CO-CREATION IN VIRTUAL WORLDS:  THE DESIGN OF THE USER EXPERIENCE  


Bringing customers into the co-creation environment is not always easy. Therefore, Kohler et al., (2011) believe virtual technology is the next crucial tool that can leverage the co-creation between firms and customers. In the study, they investigate how people can be attracted to co-create virtually. The authors pick an online game called Second Life. Basically, it is an online virtual world in which the players can socialize, connect, and do pretty much regular activities that can be done in the real world. In this world (or game), the authors conducted 3 different experiments in 3 different co-creation systems called Ideation Quests (IQ) where existing communities (frequent players) were participating. Not only it is unique, it has never been done properly before. For that reason, this article has given significant contribution with regard to how firms should design virtual co-creation environment so as to leverage co-creation.

Building upon the virtual customer experience of Nambisan (2007, 2008, 2009), the authors worked together with KTP and Philips for the first 2 Ideation Quests. After the collaboration between these companies and participants finished, the authors evaluate the co-creation systems (IQ) by conducting an in-depth interviews, observing participant’s behavior, and studying the log analysis (Heat Map) and interaction among avatars. The evaluation is used to identify what are elements of participant’s experience in the virtual world that encourage them to co-create virtually. As a result, there are 5 dimensions of experience that are believed to increase the likelihood of online players to participate in virtual co-creation process.

Firstly, pragmatic experience is measured from the information quality and technological aspect. From the study, interactive objects are seen as very important learning opportunity so customers can understand the new product/idea quickly. Furthermore, the IQ should incorporate audio, video, or even animation effects to catch customer’s attention effectively. Then, participants must be introduced to immersive type of co-creational situation that stimulate multiple senses (instead of instruction-based situation).

Secondly, sociability experience is what allows the participants to interact with others easily. Firms can create events to attract huge number of people and allow collaboration among them to manifest. The firm’s representatives should also be interacting with the customers as majority of participants expect to have direct contact with the brand as well. Subsequently, firm may help providing individual support that can reduce participants’ cognitive cost.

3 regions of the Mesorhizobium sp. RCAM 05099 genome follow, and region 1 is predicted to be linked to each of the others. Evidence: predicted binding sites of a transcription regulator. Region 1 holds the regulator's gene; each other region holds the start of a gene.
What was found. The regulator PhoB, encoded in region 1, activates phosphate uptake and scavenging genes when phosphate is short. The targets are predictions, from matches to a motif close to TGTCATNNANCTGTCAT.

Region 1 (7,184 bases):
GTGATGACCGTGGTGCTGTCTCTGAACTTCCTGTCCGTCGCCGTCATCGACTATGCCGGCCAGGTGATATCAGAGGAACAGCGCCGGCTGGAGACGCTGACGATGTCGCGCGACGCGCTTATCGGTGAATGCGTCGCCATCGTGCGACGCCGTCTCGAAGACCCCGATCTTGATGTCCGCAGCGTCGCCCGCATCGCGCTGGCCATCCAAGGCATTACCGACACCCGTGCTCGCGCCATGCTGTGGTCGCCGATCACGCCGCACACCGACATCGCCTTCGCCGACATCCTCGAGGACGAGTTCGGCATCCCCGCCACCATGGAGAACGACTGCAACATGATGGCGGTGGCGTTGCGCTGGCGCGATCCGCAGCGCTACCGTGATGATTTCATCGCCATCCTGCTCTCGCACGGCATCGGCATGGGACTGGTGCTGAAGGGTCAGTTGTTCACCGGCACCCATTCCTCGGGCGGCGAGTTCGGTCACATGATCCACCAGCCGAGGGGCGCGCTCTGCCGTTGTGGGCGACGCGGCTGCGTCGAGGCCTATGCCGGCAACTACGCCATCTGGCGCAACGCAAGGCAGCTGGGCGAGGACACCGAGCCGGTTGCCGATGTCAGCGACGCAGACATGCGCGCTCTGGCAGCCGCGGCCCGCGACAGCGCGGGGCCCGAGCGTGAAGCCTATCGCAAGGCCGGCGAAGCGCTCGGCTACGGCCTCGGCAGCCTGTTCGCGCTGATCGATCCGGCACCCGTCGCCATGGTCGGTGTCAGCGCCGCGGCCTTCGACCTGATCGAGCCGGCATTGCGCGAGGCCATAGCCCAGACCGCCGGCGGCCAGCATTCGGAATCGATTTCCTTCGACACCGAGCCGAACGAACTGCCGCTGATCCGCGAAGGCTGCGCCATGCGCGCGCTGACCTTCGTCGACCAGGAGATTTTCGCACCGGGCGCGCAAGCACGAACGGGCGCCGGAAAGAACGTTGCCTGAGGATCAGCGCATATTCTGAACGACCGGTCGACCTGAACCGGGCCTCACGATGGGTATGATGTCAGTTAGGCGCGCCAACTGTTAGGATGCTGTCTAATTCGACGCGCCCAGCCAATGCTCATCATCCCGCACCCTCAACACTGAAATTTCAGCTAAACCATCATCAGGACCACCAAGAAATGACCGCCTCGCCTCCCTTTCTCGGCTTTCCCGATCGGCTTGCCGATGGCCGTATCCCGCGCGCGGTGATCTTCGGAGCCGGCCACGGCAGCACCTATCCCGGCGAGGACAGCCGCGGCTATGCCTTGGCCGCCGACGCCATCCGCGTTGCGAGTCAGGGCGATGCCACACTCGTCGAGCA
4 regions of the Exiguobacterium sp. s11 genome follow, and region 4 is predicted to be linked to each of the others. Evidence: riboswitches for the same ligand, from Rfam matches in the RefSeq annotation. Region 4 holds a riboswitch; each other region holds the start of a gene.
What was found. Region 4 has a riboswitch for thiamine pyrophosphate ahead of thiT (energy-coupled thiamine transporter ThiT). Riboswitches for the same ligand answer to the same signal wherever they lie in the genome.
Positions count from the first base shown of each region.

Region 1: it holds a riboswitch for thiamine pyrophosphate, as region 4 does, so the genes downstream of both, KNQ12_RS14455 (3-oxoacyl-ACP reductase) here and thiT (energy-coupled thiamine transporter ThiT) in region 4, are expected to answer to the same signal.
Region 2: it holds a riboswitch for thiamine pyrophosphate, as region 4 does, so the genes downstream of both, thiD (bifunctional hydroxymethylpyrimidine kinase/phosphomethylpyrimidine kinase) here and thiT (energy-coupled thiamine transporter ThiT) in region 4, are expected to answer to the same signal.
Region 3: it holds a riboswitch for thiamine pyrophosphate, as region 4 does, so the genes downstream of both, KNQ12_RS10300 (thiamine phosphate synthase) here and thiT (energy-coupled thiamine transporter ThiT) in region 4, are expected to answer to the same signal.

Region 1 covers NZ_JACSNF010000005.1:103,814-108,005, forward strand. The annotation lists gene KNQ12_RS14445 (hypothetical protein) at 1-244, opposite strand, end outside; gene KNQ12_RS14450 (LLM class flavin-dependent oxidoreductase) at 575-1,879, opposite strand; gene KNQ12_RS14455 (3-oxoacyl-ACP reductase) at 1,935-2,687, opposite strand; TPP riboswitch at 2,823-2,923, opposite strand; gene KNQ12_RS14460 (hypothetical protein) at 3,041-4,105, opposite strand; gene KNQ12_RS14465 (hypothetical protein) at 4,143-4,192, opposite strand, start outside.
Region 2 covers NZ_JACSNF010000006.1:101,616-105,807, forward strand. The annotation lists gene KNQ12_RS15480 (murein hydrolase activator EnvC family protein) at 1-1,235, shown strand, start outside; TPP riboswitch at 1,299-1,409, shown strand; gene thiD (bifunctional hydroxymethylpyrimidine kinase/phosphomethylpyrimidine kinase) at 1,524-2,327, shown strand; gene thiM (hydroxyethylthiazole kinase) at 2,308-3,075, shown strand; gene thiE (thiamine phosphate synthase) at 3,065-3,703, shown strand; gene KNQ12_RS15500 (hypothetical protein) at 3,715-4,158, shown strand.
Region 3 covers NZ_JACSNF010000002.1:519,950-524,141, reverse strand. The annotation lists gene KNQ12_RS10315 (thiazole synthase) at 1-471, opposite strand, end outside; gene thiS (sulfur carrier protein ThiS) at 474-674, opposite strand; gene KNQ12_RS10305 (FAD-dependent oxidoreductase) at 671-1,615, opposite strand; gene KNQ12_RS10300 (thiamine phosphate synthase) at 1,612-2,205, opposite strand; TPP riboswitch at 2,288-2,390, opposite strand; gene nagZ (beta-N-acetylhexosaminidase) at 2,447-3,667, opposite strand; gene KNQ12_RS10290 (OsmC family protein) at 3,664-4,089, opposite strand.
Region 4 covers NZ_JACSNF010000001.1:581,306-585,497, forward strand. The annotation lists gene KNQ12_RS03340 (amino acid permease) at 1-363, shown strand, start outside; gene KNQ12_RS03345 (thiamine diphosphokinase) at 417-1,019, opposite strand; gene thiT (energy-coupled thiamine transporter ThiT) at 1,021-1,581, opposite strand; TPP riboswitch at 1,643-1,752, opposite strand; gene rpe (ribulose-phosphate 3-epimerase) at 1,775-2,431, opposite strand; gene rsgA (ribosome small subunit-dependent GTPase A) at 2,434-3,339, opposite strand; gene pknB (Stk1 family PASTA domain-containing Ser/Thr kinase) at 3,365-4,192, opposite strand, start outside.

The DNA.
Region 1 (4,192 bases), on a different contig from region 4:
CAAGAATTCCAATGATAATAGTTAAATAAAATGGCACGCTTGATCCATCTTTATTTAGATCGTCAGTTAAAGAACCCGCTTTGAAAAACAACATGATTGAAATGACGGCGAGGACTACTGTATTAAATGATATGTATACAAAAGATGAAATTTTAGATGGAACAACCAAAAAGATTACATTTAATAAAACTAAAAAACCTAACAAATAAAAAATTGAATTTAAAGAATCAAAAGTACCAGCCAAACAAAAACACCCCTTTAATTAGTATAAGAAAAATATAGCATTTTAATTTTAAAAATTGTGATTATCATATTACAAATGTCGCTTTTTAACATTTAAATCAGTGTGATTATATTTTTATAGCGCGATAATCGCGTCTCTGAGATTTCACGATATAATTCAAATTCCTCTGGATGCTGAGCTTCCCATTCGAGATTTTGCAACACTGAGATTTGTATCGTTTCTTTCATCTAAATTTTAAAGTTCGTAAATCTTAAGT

Thirdly, usability experience is measured by how the computer can understand what the player wants and vice versa. To avoid such confusion, the infrastructure needs to be simple and intuitive. Navigation  structure also needs to be clear, especially if the firm is using multiple places for the co-creation activity. Moreover, It is recommended that the IQ must incorporate behavioral activities that are resembling real-world activities for participants to easily understand the whole process.

Fourth experience is hedonic.  This is often seen as the source of pleasure and enjoyment. Nurturing playfulness is often associated with creativity and thus generate new ideas.  It can be done by incorporating game mechanics and playful elements. Furthermore, the inclusion of challenging tasks will drive participations from competitive and curious people from which interesting ideas might be born.

Lastly, collaborative experience encourages participants to co-create the co-creation system themselves. With that said, participants are granted with high degree of freedom to adjust the environment (together with other participants) where they will be co-creating.

 

References

Kohler, T., Fueller, J., Matzler, K., & Stieger, D. (2011).” Co-creation in virtual worlds: the design of the user experience”. MIS quarterly35(3), 773-788.

Nambisan, S., and Baron, R. A.  (2007).  “Interactions in Virtual Customer Environments:  Implications for Product Support and Customer Relationship Management,” Journal of Interactive Marketing (21:2), pp. 42-62

Nambisan, S., and Baron, R. A.  (2009).  “Virtual Customer Environments:  Testing a Model of Voluntary Participation in Value Co-Creation Activities,” Journal of Product Innovation Management (26:4), pp. 388-406

Nambisan, S., and Nambisan, P. (2008).  “How to Profit from a Better ‘Virtual Customer Environment,’” MIT Sloan Management Review (49:3), pp. 53-61

 

 

 

 

 

 

 

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